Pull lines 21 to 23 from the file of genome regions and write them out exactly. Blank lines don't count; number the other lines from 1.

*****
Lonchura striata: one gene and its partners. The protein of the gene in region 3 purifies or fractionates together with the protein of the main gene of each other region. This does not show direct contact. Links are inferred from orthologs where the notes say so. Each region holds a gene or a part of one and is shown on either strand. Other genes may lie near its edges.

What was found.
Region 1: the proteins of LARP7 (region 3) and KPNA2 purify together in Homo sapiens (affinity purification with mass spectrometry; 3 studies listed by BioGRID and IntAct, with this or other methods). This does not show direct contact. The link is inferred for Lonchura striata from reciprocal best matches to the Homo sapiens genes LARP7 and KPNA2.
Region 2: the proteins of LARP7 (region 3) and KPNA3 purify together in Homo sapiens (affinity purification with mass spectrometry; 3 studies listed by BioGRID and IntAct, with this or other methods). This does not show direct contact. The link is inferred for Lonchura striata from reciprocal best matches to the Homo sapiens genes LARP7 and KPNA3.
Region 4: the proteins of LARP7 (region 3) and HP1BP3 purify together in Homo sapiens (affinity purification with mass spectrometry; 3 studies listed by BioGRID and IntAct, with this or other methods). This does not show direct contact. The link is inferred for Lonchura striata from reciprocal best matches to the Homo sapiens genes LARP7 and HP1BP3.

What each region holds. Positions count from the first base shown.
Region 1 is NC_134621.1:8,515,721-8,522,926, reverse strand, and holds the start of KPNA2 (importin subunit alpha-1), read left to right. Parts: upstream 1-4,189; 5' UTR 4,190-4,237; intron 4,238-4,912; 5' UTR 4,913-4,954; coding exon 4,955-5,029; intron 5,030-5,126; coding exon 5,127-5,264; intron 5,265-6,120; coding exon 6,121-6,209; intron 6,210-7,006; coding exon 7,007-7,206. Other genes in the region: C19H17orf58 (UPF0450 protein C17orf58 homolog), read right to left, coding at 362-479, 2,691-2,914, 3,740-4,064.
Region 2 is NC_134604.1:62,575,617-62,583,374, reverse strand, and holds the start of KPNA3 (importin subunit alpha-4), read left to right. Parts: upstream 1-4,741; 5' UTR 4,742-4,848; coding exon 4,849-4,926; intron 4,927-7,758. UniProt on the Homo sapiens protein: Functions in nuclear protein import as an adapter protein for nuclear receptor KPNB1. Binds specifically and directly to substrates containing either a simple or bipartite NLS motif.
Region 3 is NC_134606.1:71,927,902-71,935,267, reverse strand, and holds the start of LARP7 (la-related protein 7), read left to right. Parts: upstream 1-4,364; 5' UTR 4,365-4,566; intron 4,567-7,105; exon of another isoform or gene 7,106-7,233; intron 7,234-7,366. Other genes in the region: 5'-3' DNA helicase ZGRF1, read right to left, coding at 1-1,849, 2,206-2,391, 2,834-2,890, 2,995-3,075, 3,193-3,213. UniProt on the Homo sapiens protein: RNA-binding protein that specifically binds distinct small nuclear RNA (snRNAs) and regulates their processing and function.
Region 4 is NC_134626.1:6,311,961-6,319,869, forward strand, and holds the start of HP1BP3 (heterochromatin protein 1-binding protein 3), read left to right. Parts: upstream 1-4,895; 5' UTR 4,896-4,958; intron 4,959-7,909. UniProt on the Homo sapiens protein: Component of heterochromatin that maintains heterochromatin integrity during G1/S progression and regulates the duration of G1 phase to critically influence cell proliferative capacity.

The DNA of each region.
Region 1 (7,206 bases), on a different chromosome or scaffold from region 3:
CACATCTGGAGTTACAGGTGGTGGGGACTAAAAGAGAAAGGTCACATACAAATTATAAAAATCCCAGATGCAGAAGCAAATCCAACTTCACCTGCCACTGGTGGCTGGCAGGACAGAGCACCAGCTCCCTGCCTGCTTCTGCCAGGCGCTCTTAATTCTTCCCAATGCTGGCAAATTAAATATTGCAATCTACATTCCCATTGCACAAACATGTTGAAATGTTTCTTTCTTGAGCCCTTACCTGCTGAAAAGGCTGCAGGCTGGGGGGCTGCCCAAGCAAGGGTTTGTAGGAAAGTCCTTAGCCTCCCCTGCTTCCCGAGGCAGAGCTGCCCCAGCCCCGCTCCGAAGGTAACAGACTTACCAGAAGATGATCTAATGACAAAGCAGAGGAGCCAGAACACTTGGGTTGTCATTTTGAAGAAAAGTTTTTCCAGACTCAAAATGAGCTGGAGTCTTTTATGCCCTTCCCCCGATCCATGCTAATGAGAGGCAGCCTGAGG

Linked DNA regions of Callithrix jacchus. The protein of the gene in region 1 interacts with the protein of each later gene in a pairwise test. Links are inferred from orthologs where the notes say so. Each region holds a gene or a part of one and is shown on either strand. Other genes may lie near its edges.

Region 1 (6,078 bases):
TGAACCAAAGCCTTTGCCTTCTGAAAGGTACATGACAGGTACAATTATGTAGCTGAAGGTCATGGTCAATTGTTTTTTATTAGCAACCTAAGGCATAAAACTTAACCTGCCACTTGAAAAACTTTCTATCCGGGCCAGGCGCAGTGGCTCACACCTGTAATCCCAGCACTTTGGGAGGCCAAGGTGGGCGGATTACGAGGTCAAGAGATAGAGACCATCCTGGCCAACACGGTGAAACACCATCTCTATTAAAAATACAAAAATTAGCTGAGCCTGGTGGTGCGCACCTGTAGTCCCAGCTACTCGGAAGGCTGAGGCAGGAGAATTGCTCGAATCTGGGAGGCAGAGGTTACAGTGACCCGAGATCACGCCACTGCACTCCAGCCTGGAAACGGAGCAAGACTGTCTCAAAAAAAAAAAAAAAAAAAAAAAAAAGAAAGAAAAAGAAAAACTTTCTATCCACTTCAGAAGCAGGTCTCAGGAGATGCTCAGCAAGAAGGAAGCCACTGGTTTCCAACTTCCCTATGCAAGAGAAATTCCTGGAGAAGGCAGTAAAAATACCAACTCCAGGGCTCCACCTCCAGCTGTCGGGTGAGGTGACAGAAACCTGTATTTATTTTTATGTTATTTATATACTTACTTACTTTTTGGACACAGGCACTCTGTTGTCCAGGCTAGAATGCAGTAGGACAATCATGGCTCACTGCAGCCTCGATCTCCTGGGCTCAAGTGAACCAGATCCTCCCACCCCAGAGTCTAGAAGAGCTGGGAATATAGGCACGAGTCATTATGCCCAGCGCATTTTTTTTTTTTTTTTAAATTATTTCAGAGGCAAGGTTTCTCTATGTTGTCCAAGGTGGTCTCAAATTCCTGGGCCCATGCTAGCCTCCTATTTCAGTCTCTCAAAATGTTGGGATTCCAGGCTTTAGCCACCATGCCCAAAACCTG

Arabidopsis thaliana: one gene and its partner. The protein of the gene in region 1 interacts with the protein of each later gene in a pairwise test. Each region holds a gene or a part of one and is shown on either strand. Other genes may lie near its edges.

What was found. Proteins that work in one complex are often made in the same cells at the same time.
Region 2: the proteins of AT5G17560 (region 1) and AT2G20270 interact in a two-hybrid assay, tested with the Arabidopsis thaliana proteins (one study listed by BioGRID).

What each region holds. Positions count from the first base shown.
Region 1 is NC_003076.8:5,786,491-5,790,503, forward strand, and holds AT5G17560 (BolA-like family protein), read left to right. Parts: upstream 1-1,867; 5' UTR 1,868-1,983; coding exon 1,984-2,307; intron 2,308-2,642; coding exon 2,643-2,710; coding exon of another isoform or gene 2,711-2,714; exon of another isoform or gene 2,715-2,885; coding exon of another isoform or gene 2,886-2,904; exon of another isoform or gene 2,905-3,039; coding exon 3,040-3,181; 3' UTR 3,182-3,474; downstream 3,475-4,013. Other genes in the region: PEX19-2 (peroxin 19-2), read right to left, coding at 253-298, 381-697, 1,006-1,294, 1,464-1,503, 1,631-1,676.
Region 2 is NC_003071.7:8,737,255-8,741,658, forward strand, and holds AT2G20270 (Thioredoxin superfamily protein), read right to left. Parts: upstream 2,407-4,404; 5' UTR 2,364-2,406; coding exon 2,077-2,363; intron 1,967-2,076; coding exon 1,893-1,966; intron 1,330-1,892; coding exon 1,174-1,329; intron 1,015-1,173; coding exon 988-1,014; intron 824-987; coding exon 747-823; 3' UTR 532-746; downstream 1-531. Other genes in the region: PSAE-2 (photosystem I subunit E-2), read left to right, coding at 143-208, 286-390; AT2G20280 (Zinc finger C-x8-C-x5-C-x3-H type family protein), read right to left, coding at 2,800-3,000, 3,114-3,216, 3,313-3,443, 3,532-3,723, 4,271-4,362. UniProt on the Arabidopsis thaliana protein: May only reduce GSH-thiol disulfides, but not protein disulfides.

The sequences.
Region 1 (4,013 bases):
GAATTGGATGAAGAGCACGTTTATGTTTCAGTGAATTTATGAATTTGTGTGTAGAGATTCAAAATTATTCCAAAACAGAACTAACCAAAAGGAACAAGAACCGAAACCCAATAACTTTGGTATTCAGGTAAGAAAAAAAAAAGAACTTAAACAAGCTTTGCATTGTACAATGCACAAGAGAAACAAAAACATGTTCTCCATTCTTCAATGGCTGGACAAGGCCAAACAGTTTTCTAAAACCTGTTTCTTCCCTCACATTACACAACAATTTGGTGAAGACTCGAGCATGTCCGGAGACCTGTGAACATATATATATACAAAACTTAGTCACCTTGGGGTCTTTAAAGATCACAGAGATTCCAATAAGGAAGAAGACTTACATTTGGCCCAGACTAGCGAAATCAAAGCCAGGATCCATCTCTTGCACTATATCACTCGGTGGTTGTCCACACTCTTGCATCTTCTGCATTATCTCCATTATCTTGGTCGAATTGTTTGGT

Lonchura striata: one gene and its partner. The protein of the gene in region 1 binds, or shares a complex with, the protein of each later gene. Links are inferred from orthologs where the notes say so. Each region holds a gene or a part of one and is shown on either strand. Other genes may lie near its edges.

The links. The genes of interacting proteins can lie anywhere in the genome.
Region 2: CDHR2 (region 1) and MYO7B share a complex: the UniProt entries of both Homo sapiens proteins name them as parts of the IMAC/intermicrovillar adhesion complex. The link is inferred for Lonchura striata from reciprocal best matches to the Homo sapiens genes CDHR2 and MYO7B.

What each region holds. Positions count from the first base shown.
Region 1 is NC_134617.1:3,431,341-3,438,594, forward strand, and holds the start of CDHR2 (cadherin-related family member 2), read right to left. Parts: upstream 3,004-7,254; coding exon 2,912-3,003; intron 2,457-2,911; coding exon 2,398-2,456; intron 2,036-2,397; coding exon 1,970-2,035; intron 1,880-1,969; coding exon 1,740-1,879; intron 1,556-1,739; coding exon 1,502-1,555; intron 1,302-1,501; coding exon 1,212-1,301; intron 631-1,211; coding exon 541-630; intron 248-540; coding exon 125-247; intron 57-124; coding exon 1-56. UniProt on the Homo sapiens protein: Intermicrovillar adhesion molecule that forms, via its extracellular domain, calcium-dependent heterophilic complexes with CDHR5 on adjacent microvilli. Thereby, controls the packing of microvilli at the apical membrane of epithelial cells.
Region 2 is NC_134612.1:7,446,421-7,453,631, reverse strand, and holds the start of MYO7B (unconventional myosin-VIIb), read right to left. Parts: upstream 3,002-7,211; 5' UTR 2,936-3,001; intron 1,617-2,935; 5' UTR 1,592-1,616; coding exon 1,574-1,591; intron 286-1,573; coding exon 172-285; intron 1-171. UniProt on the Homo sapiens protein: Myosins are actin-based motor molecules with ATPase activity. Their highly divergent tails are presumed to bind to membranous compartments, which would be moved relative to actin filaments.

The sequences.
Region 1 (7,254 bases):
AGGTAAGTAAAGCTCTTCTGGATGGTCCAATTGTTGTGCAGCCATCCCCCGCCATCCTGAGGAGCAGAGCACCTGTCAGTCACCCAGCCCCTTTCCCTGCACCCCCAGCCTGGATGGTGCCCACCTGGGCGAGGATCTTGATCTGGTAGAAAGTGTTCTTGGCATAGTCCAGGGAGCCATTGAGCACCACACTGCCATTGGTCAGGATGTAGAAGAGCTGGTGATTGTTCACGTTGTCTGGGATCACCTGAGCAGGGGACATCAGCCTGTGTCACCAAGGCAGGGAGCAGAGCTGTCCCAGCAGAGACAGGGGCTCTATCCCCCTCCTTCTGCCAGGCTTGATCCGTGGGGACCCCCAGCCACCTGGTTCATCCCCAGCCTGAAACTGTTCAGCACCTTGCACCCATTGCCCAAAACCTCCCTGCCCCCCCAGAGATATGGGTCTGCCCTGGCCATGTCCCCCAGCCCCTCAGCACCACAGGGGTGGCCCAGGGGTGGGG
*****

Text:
Region 1 is NC_003076.8:5,786,491-5,790,503, forward strand, and holds AT5G17560 (BolA-like family protein), read left to right. Parts: upstream 1-1,867; 5' UTR 1,868-1,983; coding exon 1,984-2,307; intron 2,308-2,642; coding exon 2,643-2,710; coding exon of another isoform or gene 2,711-2,714; exon of another isoform or gene 2,715-2,885; coding exon of another isoform or gene 2,886-2,904; exon of another isoform or gene 2,905-3,039; coding exon 3,040-3,181; 3' UTR 3,182-3,474; downstream 3,475-4,013. Other genes in the region: PEX19-2 (peroxin 19-2), read right to left, coding at 253-298, 381-697, 1,006-1,294, 1,464-1,503, 1,631-1,676.
Region 2 is NC_003071.7:8,737,255-8,741,658, forward strand, and holds AT2G20270 (Thioredoxin superfamily protein), read right to left. Parts: upstream 2,407-4,404; 5' UTR 2,364-2,406; coding exon 2,077-2,363; intron 1,967-2,076; coding exon 1,893-1,966; intron 1,330-1,892; coding exon 1,174-1,329; intron 1,015-1,173; coding exon 988-1,014; intron 824-987; coding exon 747-823; 3' UTR 532-746; downstream 1-531. Other genes in the region: PSAE-2 (photosystem I subunit E-2), read left to right, coding at 143-208, 286-390; AT2G20280 (Zinc finger C-x8-C-x5-C-x3-H type family protein), read right to left, coding at 2,800-3,000, 3,114-3,216, 3,313-3,443, 3,532-3,723, 4,271-4,362. UniProt on the Arabidopsis thaliana protein: May only reduce GSH-thiol disulfides, but not protein disulfides.

The sequences.